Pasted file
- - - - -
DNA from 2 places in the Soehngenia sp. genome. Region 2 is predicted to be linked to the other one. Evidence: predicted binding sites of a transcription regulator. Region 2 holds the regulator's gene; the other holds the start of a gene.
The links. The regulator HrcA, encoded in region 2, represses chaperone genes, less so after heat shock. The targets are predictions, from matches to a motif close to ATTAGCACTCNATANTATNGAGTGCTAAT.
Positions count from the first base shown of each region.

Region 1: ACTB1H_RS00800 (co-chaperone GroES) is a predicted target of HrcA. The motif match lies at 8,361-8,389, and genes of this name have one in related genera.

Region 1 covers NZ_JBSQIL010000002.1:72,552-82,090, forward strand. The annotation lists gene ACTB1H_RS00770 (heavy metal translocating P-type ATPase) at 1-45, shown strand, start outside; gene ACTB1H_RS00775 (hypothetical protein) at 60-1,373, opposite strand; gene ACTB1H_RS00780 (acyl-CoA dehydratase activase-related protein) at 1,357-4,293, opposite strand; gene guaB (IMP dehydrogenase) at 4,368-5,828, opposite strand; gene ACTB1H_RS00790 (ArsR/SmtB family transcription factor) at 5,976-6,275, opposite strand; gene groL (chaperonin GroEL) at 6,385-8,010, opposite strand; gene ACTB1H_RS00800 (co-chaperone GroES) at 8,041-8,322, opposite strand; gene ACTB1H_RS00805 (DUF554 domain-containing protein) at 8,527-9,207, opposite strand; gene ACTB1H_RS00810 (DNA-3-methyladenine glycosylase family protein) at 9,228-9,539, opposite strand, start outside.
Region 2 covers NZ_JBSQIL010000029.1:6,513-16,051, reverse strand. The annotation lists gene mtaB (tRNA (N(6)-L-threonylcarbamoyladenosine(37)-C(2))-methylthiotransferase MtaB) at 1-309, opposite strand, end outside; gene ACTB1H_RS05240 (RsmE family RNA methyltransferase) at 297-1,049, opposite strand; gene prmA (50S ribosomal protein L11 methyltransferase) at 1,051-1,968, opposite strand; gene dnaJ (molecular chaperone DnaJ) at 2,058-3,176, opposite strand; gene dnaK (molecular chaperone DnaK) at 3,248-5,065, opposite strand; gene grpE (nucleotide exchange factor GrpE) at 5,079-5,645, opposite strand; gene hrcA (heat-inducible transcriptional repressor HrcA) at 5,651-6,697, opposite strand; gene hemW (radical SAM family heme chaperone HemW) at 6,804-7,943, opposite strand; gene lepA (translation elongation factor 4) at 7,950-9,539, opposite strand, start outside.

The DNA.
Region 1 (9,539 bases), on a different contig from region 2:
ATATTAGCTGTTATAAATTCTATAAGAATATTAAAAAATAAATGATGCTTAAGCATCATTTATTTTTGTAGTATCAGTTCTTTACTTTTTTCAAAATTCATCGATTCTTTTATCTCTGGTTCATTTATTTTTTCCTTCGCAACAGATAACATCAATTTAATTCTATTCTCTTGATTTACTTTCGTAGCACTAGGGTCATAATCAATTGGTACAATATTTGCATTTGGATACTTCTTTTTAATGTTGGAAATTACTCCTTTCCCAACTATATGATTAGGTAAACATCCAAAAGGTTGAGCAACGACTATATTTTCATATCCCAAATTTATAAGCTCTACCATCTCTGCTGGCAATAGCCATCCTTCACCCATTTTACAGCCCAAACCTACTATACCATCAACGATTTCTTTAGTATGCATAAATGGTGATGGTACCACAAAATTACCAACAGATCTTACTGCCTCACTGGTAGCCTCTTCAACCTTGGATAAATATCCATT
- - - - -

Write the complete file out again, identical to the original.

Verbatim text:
DNA from 2 places in the Soehngenia sp. genome. Region 2 is predicted to be linked to the other one. Evidence: predicted binding sites of a transcription regulator. Region 2 holds the regulator's gene; the other holds the start of a gene.
The links. The regulator HrcA, encoded in region 2, represses chaperone genes, less so after heat shock. The targets are predictions, from matches to a motif close to ATTAGCACTCNATANTATNGAGTGCTAAT.
Positions count from the first base shown of each region.

Region 1: ACTB1H_RS00800 (co-chaperone GroES) is a predicted target of HrcA. The motif match lies at 8,361-8,389, and genes of this name have one in related genera.

Region 1 covers NZ_JBSQIL010000002.1:72,552-82,090, forward strand. The annotation lists gene ACTB1H_RS00770 (heavy metal translocating P-type ATPase) at 1-45, shown strand, start outside; gene ACTB1H_RS00775 (hypothetical protein) at 60-1,373, opposite strand; gene ACTB1H_RS00780 (acyl-CoA dehydratase activase-related protein) at 1,357-4,293, opposite strand; gene guaB (IMP dehydrogenase) at 4,368-5,828, opposite strand; gene ACTB1H_RS00790 (ArsR/SmtB family transcription factor) at 5,976-6,275, opposite strand; gene groL (chaperonin GroEL) at 6,385-8,010, opposite strand; gene ACTB1H_RS00800 (co-chaperone GroES) at 8,041-8,322, opposite strand; gene ACTB1H_RS00805 (DUF554 domain-containing protein) at 8,527-9,207, opposite strand; gene ACTB1H_RS00810 (DNA-3-methyladenine glycosylase family protein) at 9,228-9,539, opposite strand, start outside.
Region 2 covers NZ_JBSQIL010000029.1:6,513-16,051, reverse strand. The annotation lists gene mtaB (tRNA (N(6)-L-threonylcarbamoyladenosine(37)-C(2))-methylthiotransferase MtaB) at 1-309, opposite strand, end outside; gene ACTB1H_RS05240 (RsmE family RNA methyltransferase) at 297-1,049, opposite strand; gene prmA (50S ribosomal protein L11 methyltransferase) at 1,051-1,968, opposite strand; gene dnaJ (molecular chaperone DnaJ) at 2,058-3,176, opposite strand; gene dnaK (molecular chaperone DnaK) at 3,248-5,065, opposite strand; gene grpE (nucleotide exchange factor GrpE) at 5,079-5,645, opposite strand; gene hrcA (heat-inducible transcriptional repressor HrcA) at 5,651-6,697, opposite strand; gene hemW (radical SAM family heme chaperone HemW) at 6,804-7,943, opposite strand; gene lepA (translation elongation factor 4) at 7,950-9,539, opposite strand, start outside.

The DNA.
Region 1 (9,539 bases), on a different contig from region 2:
ATATTAGCTGTTATAAATTCTATAAGAATATTAAAAAATAAATGATGCTTAAGCATCATTTATTTTTGTAGTATCAGTTCTTTACTTTTTTCAAAATTCATCGATTCTTTTATCTCTGGTTCATTTATTTTTTCCTTCGCAACAGATAACATCAATTTAATTCTATTCTCTTGATTTACTTTCGTAGCACTAGGGTCATAATCAATTGGTACAATATTTGCATTTGGATACTTCTTTTTAATGTTGGAAATTACTCCTTTCCCAACTATATGATTAGGTAAACATCCAAAAGGTTGAGCAACGACTATATTTTCATATCCCAAATTTATAAGCTCTACCATCTCTGCTGGCAATAGCCATCCTTCACCCATTTTACAGCCCAAACCTACTATACCATCAACGATTTCTTTAGTATGCATAAATGGTGATGGTACCACAAAATTACCAACAGATCTTACTGCCTCACTGGTAGCCTCTTCAACCTTGGATAAATATCCATT